Excuse me while I get sentimental for a moment. The first Eroge I ever played was called Akaneiro ni Somaru Saka which was created by a game studio called Feng. I decided to play it after watching the anime adaptation of it that had just been released. Like many eroge, it didn’t make for the most accurate/exciting anime equivalent, but I enjoyed it nonetheless, and it has since been one of my personal “Pet favorites”. Here we have Hoshizora e Kakaru Hashi, a series that was a game made by the same company, and was also made into an anime.
I’m going to do two things here that I don’t usually do with my reviews.
1. I’m going to add some side-notes detailing the faults, cliches and highlights of the harem genre, and give notes on what a good harem does, and what a bad harem does.
2. Accompanying the Anime screenshots will be Event CG from the original Dating sim. These are to show you the transition in visual style from stills into animation, and also because they are the visual equivalent of rainbow coloured orgasms. (And by that I mean they’re pretty).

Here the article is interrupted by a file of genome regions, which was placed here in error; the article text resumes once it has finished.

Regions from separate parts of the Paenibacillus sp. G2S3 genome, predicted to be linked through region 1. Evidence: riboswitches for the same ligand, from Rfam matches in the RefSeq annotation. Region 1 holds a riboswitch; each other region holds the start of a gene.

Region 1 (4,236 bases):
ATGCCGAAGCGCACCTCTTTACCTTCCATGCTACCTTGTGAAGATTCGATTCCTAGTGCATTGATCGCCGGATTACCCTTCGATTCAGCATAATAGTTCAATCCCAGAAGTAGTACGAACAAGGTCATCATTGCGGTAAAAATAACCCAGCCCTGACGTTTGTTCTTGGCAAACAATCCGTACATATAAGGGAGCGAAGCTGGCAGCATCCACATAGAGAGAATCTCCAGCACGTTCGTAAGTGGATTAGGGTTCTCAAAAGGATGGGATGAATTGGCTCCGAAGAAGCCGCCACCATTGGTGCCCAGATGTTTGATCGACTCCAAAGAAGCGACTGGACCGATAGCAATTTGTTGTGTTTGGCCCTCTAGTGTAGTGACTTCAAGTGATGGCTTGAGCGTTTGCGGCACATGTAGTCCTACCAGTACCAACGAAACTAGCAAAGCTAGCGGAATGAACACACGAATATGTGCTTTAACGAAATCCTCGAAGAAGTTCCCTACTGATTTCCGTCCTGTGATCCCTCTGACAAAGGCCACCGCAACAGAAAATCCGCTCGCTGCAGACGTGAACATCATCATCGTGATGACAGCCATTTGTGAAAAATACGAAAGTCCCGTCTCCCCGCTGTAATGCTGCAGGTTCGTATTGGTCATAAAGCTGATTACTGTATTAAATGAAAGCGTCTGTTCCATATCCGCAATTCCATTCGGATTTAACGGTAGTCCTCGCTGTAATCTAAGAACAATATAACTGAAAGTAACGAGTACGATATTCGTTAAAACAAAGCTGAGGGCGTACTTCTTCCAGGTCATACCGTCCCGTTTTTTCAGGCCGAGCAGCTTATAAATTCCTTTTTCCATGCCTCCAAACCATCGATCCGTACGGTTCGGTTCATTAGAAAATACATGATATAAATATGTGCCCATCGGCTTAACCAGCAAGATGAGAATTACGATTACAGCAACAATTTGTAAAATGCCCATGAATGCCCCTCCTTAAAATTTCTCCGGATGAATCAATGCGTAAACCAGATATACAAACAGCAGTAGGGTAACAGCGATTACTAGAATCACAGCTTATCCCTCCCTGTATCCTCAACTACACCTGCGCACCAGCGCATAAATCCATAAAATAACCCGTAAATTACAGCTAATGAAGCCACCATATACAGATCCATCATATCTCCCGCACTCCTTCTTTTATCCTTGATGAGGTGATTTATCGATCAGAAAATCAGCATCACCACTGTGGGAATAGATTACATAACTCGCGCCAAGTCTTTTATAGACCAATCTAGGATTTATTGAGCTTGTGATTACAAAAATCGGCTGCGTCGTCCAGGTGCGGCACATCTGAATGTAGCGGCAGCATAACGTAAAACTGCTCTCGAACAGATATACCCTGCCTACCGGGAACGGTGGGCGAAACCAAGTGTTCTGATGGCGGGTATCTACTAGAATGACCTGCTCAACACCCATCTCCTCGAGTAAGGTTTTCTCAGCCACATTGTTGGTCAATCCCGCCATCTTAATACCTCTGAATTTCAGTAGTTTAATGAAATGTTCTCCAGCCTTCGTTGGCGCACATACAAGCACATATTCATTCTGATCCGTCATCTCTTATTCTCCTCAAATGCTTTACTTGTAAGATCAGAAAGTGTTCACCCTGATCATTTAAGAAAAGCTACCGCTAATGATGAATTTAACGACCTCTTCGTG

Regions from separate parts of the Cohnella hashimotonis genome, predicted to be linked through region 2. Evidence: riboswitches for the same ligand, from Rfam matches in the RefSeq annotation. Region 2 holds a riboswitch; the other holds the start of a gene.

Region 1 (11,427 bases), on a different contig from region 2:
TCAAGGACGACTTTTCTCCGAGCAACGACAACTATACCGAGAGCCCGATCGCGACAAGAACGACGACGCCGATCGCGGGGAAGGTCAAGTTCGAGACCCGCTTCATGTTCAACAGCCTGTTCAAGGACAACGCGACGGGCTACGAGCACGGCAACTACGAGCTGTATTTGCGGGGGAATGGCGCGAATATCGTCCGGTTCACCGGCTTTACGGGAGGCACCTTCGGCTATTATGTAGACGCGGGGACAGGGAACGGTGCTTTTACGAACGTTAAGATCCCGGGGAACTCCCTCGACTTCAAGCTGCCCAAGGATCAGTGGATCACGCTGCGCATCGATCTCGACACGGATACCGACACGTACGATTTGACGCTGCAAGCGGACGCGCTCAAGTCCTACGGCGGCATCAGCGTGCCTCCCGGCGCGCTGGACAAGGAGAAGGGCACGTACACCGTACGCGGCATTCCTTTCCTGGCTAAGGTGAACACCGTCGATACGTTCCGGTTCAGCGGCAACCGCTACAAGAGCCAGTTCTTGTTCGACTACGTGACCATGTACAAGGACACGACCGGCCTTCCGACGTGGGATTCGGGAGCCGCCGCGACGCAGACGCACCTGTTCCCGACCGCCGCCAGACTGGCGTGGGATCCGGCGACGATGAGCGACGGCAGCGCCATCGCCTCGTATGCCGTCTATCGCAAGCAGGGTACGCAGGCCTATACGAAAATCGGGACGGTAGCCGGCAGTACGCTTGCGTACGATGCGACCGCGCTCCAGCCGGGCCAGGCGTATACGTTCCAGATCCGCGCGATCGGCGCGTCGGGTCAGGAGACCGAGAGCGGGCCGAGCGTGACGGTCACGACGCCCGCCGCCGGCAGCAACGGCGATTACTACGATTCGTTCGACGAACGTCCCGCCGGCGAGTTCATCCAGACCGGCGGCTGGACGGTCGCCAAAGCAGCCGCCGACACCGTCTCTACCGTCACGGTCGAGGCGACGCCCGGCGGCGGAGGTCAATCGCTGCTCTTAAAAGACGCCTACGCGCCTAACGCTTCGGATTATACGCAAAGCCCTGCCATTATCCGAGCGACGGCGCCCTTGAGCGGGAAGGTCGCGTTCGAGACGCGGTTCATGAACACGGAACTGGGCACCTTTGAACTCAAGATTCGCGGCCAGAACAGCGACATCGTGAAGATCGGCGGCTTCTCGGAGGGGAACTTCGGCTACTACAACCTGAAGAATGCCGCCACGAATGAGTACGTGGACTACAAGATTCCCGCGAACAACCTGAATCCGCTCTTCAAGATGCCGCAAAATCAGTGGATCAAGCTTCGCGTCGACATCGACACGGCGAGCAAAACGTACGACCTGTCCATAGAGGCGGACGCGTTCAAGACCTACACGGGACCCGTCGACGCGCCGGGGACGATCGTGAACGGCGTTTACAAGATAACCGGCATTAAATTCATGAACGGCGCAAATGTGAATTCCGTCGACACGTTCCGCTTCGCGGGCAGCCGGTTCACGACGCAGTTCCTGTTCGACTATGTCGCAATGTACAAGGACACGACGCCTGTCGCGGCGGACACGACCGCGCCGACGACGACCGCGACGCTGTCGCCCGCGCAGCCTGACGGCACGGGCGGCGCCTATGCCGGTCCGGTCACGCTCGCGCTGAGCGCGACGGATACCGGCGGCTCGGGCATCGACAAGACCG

Kazuma and his younger brother Ayumu move to their childhood town, a quiet, scenic village nestled in the gorgeous Japanese countryside. While taking a stroll through the woods Kazuma bumps into Ui, and accidentally steals a kiss from her. Off on the wrong foot Kazuma begins his new life as a transfer student only to find he shares a class with Ui, as well as some of her inquisitive countryside friends. Soon the young lad is fitting right in at school, and becomes the center of a largely female group for friends. Affections rise and relationships build before Kazuma decides on the girl that he wants to be with, out of a devilishly cute option of no less than 6 blushing beauties.